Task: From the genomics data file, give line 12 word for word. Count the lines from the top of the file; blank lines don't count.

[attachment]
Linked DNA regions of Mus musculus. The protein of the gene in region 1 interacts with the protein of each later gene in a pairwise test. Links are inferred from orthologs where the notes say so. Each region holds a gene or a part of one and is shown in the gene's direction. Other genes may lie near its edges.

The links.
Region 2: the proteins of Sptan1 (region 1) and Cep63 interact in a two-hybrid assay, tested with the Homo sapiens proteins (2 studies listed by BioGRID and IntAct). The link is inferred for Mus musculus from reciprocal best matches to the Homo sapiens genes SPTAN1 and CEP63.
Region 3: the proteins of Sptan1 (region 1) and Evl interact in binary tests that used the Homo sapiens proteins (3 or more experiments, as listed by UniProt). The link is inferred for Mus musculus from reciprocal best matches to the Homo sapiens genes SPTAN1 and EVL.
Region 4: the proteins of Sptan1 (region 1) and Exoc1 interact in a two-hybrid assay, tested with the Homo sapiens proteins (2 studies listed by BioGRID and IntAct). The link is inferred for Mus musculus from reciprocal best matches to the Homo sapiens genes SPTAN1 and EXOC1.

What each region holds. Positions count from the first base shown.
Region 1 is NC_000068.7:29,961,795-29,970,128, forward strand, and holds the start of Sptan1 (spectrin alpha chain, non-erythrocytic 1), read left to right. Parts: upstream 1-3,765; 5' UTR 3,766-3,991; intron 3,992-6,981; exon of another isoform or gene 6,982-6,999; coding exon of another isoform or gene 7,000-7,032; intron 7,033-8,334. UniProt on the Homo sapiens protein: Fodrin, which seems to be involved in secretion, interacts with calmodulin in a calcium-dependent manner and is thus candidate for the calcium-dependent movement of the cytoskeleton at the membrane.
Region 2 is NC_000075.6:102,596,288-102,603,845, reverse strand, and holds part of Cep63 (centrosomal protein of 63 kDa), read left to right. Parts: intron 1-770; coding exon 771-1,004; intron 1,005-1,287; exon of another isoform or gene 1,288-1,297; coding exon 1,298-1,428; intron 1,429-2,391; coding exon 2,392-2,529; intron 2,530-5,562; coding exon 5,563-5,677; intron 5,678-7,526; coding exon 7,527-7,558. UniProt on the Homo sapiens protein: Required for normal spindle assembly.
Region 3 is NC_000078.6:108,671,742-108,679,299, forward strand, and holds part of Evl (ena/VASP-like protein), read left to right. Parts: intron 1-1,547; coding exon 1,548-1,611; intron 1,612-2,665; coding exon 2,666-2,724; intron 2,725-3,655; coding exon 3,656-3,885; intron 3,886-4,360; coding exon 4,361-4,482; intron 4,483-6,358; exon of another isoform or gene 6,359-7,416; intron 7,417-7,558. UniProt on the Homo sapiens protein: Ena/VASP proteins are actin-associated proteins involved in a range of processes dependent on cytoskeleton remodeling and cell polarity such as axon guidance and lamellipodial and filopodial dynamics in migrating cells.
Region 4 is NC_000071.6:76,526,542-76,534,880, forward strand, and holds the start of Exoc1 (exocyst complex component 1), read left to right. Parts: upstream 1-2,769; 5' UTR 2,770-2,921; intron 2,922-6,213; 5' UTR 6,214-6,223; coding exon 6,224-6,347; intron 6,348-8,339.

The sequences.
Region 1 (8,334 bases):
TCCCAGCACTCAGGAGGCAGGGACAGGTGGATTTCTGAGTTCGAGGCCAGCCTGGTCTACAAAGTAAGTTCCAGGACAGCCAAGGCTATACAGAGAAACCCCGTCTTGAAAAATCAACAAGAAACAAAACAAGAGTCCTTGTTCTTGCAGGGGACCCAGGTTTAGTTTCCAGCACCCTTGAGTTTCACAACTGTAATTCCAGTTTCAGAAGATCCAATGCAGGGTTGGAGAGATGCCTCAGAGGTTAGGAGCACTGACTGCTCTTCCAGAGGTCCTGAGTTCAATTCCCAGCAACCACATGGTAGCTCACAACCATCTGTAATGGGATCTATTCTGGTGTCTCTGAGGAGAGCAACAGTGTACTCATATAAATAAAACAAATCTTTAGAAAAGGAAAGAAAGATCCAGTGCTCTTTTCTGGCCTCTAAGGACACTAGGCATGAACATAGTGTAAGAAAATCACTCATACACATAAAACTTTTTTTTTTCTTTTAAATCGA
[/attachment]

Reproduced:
Region 1 (8,334 bases):